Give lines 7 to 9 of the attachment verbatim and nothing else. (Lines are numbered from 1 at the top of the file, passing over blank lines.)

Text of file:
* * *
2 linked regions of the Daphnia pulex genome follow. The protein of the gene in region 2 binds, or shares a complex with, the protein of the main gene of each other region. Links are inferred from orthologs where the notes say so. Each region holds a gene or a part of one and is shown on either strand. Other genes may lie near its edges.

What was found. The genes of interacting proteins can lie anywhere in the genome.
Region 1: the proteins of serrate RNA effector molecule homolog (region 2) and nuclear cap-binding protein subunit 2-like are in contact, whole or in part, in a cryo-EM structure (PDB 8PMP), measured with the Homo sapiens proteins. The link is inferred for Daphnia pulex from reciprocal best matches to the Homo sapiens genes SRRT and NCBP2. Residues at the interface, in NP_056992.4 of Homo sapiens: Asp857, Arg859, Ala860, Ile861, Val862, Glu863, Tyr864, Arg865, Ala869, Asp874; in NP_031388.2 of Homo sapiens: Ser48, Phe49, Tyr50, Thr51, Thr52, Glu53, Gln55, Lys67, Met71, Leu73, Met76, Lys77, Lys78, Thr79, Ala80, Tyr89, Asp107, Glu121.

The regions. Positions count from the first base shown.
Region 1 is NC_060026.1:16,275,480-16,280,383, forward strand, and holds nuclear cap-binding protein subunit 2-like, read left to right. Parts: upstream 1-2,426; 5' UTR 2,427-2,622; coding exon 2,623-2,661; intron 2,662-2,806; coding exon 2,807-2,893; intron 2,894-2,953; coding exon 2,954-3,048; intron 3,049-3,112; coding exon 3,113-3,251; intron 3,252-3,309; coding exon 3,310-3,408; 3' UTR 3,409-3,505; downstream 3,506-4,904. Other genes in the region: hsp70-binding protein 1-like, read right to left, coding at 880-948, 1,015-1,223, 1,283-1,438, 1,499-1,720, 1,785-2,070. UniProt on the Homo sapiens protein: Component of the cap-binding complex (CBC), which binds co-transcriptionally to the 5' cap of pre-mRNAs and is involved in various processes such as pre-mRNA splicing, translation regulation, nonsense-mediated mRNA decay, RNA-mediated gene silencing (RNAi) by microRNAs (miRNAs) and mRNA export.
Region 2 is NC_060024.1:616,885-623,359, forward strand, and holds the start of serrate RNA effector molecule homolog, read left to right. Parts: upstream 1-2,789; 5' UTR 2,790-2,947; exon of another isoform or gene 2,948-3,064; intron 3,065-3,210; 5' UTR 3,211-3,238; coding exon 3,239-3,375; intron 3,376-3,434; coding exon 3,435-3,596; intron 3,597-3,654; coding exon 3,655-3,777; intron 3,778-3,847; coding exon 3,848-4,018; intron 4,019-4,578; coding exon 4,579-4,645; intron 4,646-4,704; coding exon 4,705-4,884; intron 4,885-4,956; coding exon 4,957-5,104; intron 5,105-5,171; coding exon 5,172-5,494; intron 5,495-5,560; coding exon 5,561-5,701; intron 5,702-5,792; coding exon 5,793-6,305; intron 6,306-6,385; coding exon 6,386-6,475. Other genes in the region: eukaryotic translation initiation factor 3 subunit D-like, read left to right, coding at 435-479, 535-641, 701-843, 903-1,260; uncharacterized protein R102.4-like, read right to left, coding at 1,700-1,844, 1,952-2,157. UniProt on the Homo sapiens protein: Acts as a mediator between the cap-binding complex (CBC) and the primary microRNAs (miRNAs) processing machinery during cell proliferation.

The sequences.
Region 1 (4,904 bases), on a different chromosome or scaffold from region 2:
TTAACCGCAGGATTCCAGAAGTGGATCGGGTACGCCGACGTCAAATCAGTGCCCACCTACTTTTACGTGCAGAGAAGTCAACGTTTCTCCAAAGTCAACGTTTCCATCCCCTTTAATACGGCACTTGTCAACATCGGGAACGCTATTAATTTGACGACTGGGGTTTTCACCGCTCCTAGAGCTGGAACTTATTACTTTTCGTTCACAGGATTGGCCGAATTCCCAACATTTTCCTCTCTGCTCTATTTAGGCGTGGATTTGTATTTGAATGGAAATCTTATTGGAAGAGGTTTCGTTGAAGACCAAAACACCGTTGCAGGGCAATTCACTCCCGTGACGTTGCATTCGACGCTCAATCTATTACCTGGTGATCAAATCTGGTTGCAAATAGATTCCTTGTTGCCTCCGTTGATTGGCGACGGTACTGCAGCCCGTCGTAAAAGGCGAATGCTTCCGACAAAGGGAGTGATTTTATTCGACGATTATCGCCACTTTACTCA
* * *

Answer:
The sequences.
Region 1 (4,904 bases), on a different chromosome or scaffold from region 2:
TTAACCGCAGGATTCCAGAAGTGGATCGGGTACGCCGACGTCAAATCAGTGCCCACCTACTTTTACGTGCAGAGAAGTCAACGTTTCTCCAAAGTCAACGTTTCCATCCCCTTTAATACGGCACTTGTCAACATCGGGAACGCTATTAATTTGACGACTGGGGTTTTCACCGCTCCTAGAGCTGGAACTTATTACTTTTCGTTCACAGGATTGGCCGAATTCCCAACATTTTCCTCTCTGCTCTATTTAGGCGTGGATTTGTATTTGAATGGAAATCTTATTGGAAGAGGTTTCGTTGAAGACCAAAACACCGTTGCAGGGCAATTCACTCCCGTGACGTTGCATTCGACGCTCAATCTATTACCTGGTGATCAAATCTGGTTGCAAATAGATTCCTTGTTGCCTCCGTTGATTGGCGACGGTACTGCAGCCCGTCGTAAAAGGCGAATGCTTCCGACAAAGGGAGTGATTTTATTCGACGATTATCGCCACTTTACTCA